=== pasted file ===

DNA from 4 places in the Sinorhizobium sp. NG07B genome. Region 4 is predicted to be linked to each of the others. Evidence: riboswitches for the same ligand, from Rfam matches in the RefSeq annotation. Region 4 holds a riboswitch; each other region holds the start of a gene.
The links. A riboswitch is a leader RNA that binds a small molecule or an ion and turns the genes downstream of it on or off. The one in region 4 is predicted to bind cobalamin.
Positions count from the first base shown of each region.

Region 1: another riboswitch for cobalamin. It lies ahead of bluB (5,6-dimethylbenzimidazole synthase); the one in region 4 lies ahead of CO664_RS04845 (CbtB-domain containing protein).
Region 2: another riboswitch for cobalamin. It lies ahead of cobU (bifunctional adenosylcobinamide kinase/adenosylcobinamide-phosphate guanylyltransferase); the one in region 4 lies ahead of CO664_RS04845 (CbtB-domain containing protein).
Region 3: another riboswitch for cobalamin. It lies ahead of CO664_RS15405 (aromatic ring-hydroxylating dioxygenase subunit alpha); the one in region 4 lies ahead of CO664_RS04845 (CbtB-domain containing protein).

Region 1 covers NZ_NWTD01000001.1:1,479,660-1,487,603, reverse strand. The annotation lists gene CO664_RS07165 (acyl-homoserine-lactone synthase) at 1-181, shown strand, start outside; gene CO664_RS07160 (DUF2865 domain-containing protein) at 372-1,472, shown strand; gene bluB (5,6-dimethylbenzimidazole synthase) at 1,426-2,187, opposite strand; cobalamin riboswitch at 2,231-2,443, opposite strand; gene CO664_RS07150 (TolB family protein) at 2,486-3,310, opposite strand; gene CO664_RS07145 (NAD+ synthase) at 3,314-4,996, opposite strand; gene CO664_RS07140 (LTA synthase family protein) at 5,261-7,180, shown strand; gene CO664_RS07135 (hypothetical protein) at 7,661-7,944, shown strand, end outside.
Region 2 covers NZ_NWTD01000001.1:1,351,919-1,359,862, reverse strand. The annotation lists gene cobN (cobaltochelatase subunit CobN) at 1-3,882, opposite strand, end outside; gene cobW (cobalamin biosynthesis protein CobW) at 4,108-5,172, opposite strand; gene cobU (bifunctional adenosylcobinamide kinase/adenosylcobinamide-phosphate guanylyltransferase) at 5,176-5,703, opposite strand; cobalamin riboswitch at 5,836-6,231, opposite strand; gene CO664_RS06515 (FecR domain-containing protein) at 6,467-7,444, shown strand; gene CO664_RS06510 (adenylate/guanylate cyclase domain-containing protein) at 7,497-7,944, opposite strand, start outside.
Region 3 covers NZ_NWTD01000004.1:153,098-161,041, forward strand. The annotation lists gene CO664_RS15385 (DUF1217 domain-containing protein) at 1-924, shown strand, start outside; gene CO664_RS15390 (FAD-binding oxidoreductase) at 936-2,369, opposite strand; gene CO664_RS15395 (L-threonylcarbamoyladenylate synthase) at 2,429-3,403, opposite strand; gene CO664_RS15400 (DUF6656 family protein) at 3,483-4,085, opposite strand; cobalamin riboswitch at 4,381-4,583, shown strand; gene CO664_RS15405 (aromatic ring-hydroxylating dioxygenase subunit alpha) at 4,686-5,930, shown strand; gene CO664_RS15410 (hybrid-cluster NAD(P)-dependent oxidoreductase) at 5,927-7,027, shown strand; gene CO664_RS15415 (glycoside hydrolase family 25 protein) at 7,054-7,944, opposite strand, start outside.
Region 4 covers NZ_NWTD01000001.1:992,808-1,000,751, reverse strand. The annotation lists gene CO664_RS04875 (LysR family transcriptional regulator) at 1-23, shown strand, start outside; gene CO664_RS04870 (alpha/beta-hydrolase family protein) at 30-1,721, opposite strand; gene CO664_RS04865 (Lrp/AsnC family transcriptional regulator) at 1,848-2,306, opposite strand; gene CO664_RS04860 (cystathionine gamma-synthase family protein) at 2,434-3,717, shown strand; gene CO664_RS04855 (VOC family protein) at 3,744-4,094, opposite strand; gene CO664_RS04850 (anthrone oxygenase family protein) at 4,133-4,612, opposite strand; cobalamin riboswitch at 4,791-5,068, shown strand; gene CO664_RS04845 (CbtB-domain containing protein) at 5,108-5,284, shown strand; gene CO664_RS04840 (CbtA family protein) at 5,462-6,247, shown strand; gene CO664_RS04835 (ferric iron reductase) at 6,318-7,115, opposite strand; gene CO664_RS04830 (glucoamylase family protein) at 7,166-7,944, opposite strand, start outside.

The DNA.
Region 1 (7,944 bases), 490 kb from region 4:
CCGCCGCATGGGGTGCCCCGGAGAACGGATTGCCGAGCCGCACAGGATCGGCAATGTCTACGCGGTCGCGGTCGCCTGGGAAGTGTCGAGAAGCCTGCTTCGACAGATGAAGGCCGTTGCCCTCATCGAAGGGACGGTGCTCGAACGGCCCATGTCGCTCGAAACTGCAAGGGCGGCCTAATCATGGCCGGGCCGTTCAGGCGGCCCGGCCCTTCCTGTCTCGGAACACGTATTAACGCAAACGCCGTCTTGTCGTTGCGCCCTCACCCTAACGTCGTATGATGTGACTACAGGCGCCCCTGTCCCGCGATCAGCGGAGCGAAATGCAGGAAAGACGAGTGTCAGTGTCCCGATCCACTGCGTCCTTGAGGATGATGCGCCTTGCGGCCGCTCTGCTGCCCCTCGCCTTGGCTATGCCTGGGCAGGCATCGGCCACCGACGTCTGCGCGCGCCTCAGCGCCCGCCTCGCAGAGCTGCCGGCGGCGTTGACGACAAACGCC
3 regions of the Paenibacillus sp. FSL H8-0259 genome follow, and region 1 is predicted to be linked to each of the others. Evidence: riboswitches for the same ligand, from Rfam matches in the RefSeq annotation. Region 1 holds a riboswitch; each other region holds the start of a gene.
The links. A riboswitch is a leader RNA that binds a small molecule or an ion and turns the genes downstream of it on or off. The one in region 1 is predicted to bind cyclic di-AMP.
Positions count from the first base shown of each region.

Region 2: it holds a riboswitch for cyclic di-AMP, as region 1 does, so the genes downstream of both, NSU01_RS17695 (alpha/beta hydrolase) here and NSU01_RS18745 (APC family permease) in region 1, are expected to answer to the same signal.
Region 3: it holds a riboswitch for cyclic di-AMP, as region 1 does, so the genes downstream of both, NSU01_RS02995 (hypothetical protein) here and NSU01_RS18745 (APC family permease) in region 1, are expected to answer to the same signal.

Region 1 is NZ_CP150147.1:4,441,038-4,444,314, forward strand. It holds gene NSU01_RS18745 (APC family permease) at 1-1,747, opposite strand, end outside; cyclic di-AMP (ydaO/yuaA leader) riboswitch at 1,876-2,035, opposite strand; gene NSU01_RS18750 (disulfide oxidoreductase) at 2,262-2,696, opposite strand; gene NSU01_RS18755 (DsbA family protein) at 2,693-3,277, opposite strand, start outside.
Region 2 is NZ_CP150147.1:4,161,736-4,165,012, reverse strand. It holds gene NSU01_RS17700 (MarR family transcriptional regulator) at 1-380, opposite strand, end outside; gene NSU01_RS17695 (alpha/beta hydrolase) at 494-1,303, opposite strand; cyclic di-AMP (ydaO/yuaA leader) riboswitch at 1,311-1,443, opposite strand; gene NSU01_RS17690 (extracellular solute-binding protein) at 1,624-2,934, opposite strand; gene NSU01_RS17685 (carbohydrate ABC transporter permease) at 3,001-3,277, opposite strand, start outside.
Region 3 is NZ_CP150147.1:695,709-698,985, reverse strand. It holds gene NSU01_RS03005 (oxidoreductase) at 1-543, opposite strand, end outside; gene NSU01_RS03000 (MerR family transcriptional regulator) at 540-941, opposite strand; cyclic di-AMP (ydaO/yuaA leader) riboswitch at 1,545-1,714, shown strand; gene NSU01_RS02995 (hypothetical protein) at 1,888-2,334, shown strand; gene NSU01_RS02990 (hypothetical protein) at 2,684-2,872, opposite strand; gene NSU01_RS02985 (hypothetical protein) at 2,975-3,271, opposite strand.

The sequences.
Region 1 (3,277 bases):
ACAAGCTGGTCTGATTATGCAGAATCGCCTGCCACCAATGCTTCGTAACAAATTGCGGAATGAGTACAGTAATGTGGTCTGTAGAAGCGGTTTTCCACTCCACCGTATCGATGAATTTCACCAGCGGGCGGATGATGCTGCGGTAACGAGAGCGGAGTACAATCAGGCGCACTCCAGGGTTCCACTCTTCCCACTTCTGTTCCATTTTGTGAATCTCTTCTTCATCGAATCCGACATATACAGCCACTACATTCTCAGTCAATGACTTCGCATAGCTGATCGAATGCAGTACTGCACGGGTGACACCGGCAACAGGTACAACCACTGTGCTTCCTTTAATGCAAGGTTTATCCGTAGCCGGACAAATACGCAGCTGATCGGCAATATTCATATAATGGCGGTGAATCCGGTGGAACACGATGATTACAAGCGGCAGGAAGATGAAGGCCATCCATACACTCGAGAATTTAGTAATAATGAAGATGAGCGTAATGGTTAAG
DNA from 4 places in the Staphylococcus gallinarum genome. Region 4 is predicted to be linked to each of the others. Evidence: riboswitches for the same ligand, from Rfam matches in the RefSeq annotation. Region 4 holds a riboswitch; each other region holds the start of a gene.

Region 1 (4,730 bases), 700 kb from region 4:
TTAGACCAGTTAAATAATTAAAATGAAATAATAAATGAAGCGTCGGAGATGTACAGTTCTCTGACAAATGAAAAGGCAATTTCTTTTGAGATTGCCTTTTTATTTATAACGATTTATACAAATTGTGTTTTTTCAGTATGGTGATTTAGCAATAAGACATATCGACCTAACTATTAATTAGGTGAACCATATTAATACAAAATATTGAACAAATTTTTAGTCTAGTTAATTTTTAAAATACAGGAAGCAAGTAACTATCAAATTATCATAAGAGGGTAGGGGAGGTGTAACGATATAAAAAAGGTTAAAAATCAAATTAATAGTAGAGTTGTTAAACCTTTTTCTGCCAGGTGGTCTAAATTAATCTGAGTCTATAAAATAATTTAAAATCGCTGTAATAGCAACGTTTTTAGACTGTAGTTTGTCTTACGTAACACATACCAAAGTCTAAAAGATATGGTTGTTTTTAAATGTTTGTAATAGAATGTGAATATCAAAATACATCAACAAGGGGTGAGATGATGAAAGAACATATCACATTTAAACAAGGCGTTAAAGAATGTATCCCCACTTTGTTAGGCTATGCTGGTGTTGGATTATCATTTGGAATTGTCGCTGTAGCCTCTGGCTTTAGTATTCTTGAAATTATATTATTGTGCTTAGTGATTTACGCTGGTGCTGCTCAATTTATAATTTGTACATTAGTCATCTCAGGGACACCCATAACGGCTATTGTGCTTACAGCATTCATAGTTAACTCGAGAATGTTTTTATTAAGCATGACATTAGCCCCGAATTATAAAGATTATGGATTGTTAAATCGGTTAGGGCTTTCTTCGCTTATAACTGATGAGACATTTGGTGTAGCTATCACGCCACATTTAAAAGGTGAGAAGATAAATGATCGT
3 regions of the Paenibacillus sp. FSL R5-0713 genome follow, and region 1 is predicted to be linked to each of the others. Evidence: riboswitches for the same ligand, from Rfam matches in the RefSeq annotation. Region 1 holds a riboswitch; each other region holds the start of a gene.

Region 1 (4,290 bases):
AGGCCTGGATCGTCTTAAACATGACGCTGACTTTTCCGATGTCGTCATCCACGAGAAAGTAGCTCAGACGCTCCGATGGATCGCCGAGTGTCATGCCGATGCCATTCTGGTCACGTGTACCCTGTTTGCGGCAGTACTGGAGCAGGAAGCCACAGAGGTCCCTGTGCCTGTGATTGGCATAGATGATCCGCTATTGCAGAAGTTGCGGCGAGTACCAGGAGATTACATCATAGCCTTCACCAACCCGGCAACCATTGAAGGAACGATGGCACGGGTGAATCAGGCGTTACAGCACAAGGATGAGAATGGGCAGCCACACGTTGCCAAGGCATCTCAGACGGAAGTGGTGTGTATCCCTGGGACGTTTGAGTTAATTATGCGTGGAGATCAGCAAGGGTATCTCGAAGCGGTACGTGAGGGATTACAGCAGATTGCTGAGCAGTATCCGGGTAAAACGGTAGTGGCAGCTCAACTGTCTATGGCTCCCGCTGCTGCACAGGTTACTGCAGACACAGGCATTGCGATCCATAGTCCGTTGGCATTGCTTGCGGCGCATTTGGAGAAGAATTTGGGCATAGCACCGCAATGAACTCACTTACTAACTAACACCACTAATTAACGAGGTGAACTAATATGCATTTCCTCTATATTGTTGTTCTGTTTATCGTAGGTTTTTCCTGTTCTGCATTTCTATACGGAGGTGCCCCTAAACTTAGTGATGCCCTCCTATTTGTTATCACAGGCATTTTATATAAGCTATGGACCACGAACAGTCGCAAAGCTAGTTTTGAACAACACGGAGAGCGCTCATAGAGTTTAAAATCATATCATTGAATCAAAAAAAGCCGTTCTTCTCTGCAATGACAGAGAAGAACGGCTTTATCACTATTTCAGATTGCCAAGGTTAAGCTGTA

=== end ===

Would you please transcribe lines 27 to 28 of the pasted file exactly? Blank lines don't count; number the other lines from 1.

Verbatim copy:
TTAGACCAGTTAAATAATTAAAATGAAATAATAAATGAAGCGTCGGAGATGTACAGTTCTCTGACAAATGAAAAGGCAATTTCTTTTGAGATTGCCTTTTTATTTATAACGATTTATACAAATTGTGTTTTTTCAGTATGGTGATTTAGCAATAAGACATATCGACCTAACTATTAATTAGGTGAACCATATTAATACAAAATATTGAACAAATTTTTAGTCTAGTTAATTTTTAAAATACAGGAAGCAAGTAACTATCAAATTATCATAAGAGGGTAGGGGAGGTGTAACGATATAAAAAAGGTTAAAAATCAAATTAATAGTAGAGTTGTTAAACCTTTTTCTGCCAGGTGGTCTAAATTAATCTGAGTCTATAAAATAATTTAAAATCGCTGTAATAGCAACGTTTTTAGACTGTAGTTTGTCTTACGTAACACATACCAAAGTCTAAAAGATATGGTTGTTTTTAAATGTTTGTAATAGAATGTGAATATCAAAATACATCAACAAGGGGTGAGATGATGAAAGAACATATCACATTTAAACAAGGCGTTAAAGAATGTATCCCCACTTTGTTAGGCTATGCTGGTGTTGGATTATCATTTGGAATTGTCGCTGTAGCCTCTGGCTTTAGTATTCTTGAAATTATATTATTGTGCTTAGTGATTTACGCTGGTGCTGCTCAATTTATAATTTGTACATTAGTCATCTCAGGGACACCCATAACGGCTATTGTGCTTACAGCATTCATAGTTAACTCGAGAATGTTTTTATTAAGCATGACATTAGCCCCGAATTATAAAGATTATGGATTGTTAAATCGGTTAGGGCTTTCTTCGCTTATAACTGATGAGACATTTGGTGTAGCTATCACGCCACATTTAAAAGGTGAGAAGATAAATGATCGT
3 regions of the Paenibacillus sp. FSL R5-0713 genome follow, and region 1 is predicted to be linked to each of the others. Evidence: riboswitches for the same ligand, from Rfam matches in the RefSeq annotation. Region 1 holds a riboswitch; each other region holds the start of a gene.